Promptly at 8:30 on a cool evening in May, an American Woodcock swooped low over the tree tops and dropped into the middle of a clearing on Dougherty Ridge, just outside of Grand Lake Stream. Immediately, he began his high-pitched nasal peenting sound. With a whistle of his wing feathers, he took flight, circled the group and climbed higher and higher in long spirals. At about 300 feet up, he turned downward and let out a rapid series of chirps as he dived headlong toward to ground, zigzagging as he came. In the absence of a willing female, the plump little bird plunked back to his singing ground and resumed his amorous peenting.
This nuptial flight was the object of the Downeast Lakes Land Trust’s Woodcock Walk, part of the 12th Annual Down East Spring Birding Festival. During the four days of the festival, participants can enjoy birding walks, paddles, offshore trips, lectures, and other events from Trescott to Talmadge. Downeast Lakes Land Trust was pleased to offer the Woodcock Walk to festival attendees as a way to enjoy one of the most impressive spring birding spectacles in the Maine woods.
The casual walk was led by DLLT Executive Director David Montague. The group chatted about birds and forest management as they climbed the hill from the Grand Lake Snowmobile Clubhouse. In 2012, DLLT partnered with the Ruffed Grouse Society to implement an early-successional forest management plan to improve habitat for woodcock and grouse on Dougherty Ridge. More than a dozen small patches, each 2 to 5 acres in area, were cleared to allow young hardwood trees like aspen and birch to regenerate. The plan prescribes another harvest in 2022 to connect these patches, which will be densely packed with young trees and shrubs following 10 years of growth. In 2032, a third series of patches will be harvested abutting what will then be 10- and 20-year old regenerating sites.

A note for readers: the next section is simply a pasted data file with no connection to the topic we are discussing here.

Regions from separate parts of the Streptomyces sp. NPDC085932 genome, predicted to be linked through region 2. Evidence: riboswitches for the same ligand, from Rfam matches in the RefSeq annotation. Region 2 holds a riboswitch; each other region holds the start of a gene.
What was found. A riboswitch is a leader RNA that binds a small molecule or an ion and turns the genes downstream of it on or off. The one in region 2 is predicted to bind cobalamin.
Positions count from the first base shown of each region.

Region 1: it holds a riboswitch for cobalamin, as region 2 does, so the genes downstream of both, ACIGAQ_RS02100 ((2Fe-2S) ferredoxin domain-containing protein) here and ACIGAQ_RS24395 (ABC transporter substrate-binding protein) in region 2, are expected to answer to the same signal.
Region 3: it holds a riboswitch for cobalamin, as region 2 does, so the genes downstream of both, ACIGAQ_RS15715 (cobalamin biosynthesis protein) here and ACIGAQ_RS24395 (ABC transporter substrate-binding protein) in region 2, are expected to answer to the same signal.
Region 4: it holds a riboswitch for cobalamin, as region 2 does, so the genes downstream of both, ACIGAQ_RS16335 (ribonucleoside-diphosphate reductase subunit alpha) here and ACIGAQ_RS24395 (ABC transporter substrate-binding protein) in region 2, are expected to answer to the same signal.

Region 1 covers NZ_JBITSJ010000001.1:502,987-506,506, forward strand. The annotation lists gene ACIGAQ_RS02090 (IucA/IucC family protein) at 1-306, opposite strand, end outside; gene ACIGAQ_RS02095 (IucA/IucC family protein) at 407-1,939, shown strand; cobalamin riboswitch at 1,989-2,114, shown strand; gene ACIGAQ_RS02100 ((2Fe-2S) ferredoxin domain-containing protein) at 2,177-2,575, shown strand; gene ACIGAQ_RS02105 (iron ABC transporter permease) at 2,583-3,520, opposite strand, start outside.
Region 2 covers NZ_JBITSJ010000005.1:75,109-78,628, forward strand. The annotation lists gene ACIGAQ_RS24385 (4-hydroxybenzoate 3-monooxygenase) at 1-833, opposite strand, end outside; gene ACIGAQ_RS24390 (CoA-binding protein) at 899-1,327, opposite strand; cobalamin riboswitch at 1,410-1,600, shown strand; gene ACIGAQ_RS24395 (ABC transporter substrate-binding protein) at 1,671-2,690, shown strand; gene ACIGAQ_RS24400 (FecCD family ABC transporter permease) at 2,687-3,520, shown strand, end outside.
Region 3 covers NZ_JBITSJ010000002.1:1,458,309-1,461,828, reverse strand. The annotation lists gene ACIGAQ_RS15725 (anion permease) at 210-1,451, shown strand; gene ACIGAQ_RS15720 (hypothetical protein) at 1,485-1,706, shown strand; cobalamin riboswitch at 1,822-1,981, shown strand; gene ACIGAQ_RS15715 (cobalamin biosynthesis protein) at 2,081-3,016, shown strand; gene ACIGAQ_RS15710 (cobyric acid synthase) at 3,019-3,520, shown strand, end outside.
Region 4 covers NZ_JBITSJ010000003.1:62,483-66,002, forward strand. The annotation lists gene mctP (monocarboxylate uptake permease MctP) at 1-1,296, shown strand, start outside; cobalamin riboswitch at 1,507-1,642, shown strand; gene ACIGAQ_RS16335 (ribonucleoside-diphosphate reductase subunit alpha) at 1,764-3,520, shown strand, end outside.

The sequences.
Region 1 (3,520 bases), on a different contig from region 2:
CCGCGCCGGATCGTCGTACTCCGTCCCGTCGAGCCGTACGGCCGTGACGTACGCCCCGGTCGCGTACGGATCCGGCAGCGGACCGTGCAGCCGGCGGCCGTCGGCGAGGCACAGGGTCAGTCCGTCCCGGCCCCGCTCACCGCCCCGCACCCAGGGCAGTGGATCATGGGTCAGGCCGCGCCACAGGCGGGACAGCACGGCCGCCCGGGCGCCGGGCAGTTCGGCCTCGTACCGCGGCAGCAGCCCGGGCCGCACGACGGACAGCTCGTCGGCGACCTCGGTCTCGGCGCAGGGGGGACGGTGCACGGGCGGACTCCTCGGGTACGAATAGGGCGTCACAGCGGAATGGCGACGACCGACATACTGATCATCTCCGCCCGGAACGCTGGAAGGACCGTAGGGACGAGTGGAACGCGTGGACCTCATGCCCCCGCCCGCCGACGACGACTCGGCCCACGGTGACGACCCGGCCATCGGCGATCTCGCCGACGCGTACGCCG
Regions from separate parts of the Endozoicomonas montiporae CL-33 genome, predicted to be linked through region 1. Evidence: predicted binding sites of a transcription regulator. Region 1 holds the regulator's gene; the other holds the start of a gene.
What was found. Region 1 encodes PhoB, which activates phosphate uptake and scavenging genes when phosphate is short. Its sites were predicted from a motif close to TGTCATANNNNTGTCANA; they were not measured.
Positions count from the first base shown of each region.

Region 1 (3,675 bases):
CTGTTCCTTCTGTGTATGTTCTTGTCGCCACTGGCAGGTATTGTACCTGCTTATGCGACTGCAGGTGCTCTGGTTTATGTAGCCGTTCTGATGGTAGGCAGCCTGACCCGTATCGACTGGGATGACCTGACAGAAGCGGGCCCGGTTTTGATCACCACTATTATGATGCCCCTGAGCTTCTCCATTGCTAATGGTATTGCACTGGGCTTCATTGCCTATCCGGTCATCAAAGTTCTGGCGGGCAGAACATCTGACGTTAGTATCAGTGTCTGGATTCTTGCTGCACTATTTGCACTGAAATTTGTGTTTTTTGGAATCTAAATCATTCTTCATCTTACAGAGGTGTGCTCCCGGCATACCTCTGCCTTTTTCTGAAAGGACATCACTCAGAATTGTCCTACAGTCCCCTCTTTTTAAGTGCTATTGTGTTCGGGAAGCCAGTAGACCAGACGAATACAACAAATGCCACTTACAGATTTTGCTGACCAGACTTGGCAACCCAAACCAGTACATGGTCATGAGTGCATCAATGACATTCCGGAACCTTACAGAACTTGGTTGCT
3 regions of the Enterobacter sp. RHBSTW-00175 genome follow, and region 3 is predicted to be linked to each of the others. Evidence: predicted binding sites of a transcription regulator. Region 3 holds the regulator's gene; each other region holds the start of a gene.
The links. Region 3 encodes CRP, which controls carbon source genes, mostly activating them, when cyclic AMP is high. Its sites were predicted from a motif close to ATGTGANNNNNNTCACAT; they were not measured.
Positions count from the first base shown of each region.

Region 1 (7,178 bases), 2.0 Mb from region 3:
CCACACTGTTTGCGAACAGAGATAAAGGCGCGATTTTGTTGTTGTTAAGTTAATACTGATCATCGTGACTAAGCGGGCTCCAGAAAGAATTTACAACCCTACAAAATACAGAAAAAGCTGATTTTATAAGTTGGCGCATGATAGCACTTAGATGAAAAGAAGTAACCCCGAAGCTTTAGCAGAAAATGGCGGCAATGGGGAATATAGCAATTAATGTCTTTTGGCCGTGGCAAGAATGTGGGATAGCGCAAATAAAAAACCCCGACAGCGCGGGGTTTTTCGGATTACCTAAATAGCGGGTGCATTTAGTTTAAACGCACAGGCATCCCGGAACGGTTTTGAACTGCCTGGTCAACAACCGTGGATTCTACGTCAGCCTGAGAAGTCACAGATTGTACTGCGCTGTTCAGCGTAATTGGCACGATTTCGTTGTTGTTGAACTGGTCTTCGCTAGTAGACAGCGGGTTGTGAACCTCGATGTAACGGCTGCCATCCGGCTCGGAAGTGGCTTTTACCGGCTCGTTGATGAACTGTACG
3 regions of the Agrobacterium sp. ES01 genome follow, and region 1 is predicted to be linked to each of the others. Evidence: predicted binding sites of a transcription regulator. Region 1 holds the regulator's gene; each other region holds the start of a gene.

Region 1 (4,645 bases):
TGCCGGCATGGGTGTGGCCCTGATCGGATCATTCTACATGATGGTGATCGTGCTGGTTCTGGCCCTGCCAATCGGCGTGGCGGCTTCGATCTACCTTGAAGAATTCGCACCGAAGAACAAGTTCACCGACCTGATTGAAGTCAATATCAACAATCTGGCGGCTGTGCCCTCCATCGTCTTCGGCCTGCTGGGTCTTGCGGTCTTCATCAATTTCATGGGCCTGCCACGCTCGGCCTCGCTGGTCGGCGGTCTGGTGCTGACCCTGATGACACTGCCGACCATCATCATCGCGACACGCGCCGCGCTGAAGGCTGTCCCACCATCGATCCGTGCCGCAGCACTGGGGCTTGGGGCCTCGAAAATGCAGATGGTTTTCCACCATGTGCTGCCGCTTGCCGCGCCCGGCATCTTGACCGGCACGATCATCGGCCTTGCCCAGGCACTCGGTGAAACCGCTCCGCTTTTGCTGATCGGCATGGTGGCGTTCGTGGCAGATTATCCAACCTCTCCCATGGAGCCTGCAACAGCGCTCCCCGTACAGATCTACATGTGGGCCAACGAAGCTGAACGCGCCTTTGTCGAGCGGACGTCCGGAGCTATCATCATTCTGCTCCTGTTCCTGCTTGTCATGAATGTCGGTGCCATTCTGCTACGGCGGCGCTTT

Throughout this timeframe, woodcock will use the youngest clearings for their springtime displays, rooting through the leaf litter in the older stands for worms to eat. Meanwhile grouse will find food, cover, and sites for nesting and breeding amongst the dense, woody understory. Moose and deer will benefit, too, by browsing on the buds and leaves of the young trees and hiding their young in the thick cover. A variety of small rodents and birds are already making their homes in the brush piles created during the timber harvest, and these, in turn, support predators such as bobcats, coyotes, owls, and weasels. Over the decades-long cycle of periodic timber harvesting, this managed ecosystem will provide a continuous supply of young forest habitat to benefit these and other species.
The effect of this management was not lost on the group that ascended Dougherty Ridge on that cool evening in May. After inspecting frog eggs in a vernal pool and watching a deer browsing in one of the clearings, the group paused beside one of the small patch cuts to listen for birds. The chorus started off slowly with a few distant hermit thrushes and one drumming grouse, but as things settled, the woods came alive with red-eyed vireos, white-throated sparrows, chickadees, and wood thrushes.
At dusk, the woodcock arrived right on schedule. The nuptial display was repeated many times, and on some passes the woodcock circled low over the heads of the onlookers. At dark, the group slowly retread the path down the ridge by flashlight, hearing peenting woodcock in each clearing they passed. With the distant call of a loon echoing up from West Grand Lake, one breathless participant exclaimed, “I had no idea this was happing right on the edge of town!”
The Downeast Lakes Land Trust regularly hosts speakers, community forums, work parties, and workshops and leads outdoor adventures that highlight the natural and cultural history of the Maine woods and waters. Visit our website to discover what is happening next!